Let's try to imagine how such a geoengineering fix would work, not just technically, but politically. Many of the geoengineering solutions that have been posed are not terribly expensive, globally speaking. We are talking about industrial quantities of sulfur or other chemicals dispersed in the upper atmosphere, but the cost in terms of the global economy is miniscule. There is no question that such a project could be mounted by even one well-prepared industrial nation. The question I'd like to examine is: could the nations of the world ever reach a consensus on what geoengineering solution to adopt?
If we examine the track record of united global action on the main cause of the carbon-dioxide increase, namely the use of fossil fuels, history is not encouraging. The most significant effort in this direction is the Kyoto Protocol, adopted in 1997. It is technically an extension of a 1995 UN agreement that parties signing it will reduce their emissions of greenhouse gases in accordance with certain goals spelled out in the document. While 192 countries signed the accord, some of the most significant producers of greenhouse gases either did not participate at all (e. g. the U. S. A., China, India) or have not met their targets (e. g. New Zealand).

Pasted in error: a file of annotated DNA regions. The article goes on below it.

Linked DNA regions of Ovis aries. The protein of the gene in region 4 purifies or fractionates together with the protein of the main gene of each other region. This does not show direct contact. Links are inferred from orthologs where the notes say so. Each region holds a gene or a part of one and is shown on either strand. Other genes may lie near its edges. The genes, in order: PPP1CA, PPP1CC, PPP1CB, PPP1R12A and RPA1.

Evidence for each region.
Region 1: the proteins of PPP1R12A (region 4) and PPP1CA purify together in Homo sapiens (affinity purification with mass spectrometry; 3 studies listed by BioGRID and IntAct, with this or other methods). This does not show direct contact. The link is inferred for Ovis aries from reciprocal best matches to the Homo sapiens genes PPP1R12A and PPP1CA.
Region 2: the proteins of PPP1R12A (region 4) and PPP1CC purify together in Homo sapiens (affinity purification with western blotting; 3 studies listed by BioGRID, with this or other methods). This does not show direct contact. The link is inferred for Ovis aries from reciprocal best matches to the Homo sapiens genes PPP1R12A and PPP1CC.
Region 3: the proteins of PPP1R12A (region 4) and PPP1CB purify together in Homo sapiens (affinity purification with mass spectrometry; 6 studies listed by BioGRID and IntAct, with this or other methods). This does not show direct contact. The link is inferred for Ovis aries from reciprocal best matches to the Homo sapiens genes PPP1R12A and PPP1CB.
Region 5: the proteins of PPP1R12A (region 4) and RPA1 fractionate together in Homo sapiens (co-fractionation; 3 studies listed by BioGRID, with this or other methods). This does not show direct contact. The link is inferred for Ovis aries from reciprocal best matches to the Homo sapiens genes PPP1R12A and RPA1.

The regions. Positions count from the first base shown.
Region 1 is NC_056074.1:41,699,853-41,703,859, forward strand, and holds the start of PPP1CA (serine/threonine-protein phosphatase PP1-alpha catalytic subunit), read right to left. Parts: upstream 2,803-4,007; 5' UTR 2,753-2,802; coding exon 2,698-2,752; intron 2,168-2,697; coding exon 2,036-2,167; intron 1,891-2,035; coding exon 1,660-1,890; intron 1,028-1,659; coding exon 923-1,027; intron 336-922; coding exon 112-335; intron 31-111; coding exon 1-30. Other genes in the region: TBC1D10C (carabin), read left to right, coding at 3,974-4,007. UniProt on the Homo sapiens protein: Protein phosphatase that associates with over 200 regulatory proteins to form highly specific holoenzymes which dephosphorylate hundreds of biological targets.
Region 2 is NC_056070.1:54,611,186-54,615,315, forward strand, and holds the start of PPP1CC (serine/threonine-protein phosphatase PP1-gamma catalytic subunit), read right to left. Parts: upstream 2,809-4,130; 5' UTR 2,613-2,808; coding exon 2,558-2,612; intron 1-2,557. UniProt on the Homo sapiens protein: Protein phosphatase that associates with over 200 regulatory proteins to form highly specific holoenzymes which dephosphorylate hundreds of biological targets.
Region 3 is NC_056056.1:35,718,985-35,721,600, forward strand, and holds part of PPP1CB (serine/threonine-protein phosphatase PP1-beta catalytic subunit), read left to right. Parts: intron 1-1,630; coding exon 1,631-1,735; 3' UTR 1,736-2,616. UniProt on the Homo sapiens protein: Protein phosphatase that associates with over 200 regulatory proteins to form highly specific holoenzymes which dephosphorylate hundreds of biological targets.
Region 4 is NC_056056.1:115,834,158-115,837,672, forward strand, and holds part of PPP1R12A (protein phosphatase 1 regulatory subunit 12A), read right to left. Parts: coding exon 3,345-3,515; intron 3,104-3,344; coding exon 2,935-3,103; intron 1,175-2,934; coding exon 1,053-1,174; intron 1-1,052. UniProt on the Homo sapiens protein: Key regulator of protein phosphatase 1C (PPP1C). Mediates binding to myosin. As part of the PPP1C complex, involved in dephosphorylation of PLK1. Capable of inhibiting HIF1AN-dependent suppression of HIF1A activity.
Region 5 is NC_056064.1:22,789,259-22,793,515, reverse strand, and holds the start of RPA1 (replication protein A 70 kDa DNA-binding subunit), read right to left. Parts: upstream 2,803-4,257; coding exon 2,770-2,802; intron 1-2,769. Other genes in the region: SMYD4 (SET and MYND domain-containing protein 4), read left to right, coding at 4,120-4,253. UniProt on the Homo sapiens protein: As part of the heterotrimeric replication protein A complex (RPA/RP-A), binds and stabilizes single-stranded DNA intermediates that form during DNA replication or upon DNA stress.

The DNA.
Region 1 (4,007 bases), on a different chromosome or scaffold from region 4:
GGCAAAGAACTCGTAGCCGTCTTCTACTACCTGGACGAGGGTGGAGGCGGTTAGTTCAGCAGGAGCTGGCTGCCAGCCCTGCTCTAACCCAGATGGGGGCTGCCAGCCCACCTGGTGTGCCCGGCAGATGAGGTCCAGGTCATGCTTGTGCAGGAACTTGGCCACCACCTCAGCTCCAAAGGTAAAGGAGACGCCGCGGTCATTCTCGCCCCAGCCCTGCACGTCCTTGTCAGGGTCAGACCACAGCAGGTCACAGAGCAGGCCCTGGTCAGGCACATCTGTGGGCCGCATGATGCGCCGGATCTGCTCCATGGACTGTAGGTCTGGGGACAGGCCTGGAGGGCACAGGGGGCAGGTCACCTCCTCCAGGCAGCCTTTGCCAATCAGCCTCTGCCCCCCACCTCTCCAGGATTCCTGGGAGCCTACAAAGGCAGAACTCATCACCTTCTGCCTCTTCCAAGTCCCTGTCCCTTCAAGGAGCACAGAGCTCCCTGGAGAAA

The only global environmental agreement I can recall that actually worked was the way we kept chlorinated fluorocarbons (CFCs) from destroying the ozone layer. CFCs were once used widely as refrigerant fluids (e. g. under the trademark "Freon"), but in the 1970s, scientists figured out that (a) these compounds lasted for a long time in the atmosphere and (b) they catalyzed the destruction of the important ozone layer in the stratosphere, which protects us from harmful UV radiation from the sun. The Montreal Protocol, which went into effect in 1989, set its signatories on a path to eliminating the production of new CFCs and phasing out their use by finding alternatives. By and large, the Montreal Protocol is a success story in international technical agreements, because most of the industrialized world signed on and actually did what they agreed to do.